LATHAM, New York. – Thanks to assistance from New York State’s Office of Interoperable and Emergency Communications, New York Army National Guard helicopter aircrews can now talk quickly and easily to teams on the ground when responding to emergencies.
Teams from the office visited all three of New York’s Army Aviation Support Facilities to load frequencies used by fire departments, law enforcement, and other emergency teams across the country into the radios New York Army National Guard aviators use to talk to those with boots on the ground.
This means that if an Army Guard UH-60 Black Hawk helicopter crew flies to support the Department of Environmental Conservation conducting a firefighting mission, they simply get the information on what presets to use and punch it into their radio, explained Mike Carl, a radio engineer with the office.
In the past, they would have had to land and take a Ranger on board with a handheld radio who could then talk to fire teams on the ground, Carl said.
The past few months, Carl and his colleagues, who are part of the New York State Division of Homeland Security and Emergency Services, updated the radios in the CH-47 Chinooks, UH-72 Lakota Helicopters light utility helicopters, and the UH-60 A/L and UH-60 M Black Hawk helicopters operated by the New York Army National Guard.
Army helicopters are not configured to communicate with civilians on the ground, said Capt. Forest Thrush, operations officer at Army Aviation Support Facility #3 in Latham. Older model helicopters need an additional radio installed to let National Guard aircrew talk to first responders during domestic operations missions, he explained.
The UH-60 models flown by the 3rd Battalion, 142nd Aviation, in Latham and Ronkonkoma, and Company C, 1st Battalion, 171st General Aviation, the medical evacuation company in Rochester, have a military FM radio replaced with a TDFM-9000 radio, Thrush explained.
The new UH-60 M models, which will eventually replace the UH-60s flown at Ronkonkoma and Latham, are adapted for domestic operations use by adding an extra radio, Thrush said. This is in addition to the four radios already in the helicopters.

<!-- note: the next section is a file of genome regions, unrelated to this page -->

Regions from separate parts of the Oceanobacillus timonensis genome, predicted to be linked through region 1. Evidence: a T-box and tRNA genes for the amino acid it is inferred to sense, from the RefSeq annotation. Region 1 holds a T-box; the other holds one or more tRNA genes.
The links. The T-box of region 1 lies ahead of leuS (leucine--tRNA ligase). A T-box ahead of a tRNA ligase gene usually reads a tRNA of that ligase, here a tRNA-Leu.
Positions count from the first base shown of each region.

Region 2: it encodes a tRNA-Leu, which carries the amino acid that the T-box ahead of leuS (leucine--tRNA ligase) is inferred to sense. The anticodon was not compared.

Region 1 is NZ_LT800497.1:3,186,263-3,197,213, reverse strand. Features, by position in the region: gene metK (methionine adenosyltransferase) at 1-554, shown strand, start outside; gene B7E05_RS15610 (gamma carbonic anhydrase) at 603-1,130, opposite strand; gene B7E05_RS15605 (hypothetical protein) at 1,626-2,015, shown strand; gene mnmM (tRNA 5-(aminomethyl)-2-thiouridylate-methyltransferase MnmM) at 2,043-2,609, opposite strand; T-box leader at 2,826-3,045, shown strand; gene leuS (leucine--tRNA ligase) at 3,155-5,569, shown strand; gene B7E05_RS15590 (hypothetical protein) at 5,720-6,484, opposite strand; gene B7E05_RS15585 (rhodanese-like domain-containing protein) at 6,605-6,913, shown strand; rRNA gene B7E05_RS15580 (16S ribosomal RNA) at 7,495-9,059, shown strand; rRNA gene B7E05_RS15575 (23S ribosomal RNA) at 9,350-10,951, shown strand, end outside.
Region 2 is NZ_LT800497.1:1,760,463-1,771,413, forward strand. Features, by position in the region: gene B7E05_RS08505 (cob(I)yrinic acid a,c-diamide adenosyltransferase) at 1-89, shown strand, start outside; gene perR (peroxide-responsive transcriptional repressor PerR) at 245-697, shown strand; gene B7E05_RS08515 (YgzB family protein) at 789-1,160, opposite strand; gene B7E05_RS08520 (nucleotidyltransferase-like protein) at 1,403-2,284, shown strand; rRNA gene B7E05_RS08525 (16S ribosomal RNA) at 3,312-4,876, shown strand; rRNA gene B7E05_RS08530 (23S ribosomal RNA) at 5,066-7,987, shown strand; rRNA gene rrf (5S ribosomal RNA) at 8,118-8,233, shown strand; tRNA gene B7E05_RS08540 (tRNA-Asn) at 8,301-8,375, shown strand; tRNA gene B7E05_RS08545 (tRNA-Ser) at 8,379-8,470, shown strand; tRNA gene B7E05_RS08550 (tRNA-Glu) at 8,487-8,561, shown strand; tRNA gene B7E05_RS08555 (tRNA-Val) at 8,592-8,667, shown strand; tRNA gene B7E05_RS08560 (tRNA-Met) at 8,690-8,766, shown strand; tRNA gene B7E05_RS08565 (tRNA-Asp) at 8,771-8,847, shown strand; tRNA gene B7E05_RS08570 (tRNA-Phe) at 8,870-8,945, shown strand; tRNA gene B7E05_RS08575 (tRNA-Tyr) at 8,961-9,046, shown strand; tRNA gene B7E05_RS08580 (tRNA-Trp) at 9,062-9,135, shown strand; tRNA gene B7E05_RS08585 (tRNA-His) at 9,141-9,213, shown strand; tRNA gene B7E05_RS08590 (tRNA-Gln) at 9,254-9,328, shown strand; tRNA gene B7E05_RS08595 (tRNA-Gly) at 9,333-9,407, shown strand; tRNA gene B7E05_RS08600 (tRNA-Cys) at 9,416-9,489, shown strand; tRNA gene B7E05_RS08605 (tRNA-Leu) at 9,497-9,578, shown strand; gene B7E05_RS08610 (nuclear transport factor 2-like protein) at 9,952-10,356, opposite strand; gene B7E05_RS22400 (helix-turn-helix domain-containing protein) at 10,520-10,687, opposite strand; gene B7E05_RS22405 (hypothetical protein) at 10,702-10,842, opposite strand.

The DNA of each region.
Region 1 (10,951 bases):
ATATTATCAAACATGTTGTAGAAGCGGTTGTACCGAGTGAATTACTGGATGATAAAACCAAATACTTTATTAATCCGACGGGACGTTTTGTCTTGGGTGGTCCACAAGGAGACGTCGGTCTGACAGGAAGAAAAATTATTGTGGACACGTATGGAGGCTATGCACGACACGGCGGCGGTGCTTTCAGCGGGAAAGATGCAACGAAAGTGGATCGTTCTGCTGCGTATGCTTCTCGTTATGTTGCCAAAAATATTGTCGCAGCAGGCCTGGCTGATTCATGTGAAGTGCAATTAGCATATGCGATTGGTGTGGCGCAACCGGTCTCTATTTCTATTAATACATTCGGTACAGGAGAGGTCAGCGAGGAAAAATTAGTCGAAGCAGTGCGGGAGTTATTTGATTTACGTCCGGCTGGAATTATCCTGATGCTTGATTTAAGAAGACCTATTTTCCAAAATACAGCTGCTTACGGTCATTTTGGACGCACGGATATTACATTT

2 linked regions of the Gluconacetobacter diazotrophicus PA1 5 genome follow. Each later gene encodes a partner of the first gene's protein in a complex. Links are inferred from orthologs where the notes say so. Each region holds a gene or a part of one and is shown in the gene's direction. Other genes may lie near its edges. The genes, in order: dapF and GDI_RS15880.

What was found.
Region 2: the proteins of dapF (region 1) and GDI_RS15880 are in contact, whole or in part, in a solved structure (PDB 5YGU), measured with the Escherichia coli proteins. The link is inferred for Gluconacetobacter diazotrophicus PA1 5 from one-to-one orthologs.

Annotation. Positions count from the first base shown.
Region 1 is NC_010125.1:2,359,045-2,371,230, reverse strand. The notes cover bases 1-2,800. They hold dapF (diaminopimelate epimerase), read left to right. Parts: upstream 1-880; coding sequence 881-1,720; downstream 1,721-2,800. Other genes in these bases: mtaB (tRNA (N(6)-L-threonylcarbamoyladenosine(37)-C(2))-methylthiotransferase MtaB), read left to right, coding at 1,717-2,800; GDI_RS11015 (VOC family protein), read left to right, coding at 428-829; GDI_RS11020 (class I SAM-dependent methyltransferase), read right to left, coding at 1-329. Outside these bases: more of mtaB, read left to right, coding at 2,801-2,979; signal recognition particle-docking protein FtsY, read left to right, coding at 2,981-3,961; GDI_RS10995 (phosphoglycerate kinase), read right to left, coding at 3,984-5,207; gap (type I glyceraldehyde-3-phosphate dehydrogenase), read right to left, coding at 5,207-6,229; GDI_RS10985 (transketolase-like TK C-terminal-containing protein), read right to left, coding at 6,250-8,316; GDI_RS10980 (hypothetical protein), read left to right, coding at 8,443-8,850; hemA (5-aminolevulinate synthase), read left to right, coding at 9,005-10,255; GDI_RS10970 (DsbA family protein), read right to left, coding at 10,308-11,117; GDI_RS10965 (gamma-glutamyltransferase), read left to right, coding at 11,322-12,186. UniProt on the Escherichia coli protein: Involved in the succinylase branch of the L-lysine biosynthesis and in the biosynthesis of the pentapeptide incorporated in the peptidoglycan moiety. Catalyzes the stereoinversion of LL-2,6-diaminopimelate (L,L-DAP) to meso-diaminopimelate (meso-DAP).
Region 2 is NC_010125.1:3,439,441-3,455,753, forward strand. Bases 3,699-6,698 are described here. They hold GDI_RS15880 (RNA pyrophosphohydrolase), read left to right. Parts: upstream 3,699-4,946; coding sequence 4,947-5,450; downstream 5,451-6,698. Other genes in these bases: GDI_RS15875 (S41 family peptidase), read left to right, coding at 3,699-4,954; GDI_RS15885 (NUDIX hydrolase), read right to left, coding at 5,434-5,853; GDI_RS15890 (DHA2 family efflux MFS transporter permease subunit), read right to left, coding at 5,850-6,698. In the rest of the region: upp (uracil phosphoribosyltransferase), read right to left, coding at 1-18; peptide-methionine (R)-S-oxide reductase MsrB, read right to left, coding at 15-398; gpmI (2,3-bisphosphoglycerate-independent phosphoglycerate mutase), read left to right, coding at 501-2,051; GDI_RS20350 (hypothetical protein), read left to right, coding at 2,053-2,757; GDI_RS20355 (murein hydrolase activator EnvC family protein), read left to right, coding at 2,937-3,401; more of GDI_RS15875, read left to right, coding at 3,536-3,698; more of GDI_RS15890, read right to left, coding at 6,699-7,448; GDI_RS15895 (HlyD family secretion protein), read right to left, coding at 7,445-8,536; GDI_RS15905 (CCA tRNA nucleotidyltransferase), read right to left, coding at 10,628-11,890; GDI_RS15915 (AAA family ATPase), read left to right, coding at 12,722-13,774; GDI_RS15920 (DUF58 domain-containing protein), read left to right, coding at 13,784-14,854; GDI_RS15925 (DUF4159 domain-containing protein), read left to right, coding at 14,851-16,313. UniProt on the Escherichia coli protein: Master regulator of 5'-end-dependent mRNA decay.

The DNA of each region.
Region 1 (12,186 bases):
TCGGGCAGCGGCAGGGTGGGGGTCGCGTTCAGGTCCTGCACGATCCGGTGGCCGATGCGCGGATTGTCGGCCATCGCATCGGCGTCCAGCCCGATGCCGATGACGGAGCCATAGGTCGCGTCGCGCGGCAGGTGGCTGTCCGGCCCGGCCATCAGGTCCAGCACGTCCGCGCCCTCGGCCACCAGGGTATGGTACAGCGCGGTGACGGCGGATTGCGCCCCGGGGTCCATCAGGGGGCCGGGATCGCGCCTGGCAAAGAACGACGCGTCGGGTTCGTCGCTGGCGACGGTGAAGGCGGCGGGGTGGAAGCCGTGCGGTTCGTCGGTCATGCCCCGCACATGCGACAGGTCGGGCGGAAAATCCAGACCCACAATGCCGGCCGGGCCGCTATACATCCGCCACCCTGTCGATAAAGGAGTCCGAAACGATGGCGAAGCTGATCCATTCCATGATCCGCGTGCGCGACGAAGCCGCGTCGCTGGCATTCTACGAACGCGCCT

While the radios can be programmed by a pilot or co-pilot, it is easy to “fat finger” a code and make a mistake, Carl said. Loading the domestic operations frequencies ahead of time avoids that error and saves time.
Loading civilian communications channels into radios on military aircraft is part of the national push to ensure that emergency responders can always talk to each other, Carl said.
During the attacks of Sept. 11, 2001, firefighters, police and the military couldn’t talk to each other directly, Carl said. His office, and others like it across the country, was created to correct that.
“The goal is to coordinate at a statewide level so that all first responders and agencies on a ‘bad day” scenario have an ability to communicate,“ Carl said.
He and other radio engineers use a laptop computer loaded with “hundreds and hundreds of channels” to upload data into the radios on New York Army National Guard helicopters, Carl said.
They also double and triple check the inputs to make sure the information is correct and works on the radios.
Many other agencies hire vendors to handle their radio programming. But DHSES supports the National Guard, as part of the NYS Division of Military and Naval Affairs, directly by uploading their frequencies.
Along with uploading the data – it took a full day to service nine aircraft during a Sept. 30 visit to the Latham flight facility – Carl and his colleagues also train Guard aircrew members how to use the systems.
“We give them some training on how to find the channels and what to expect when they go into an area of operations,” Carl said.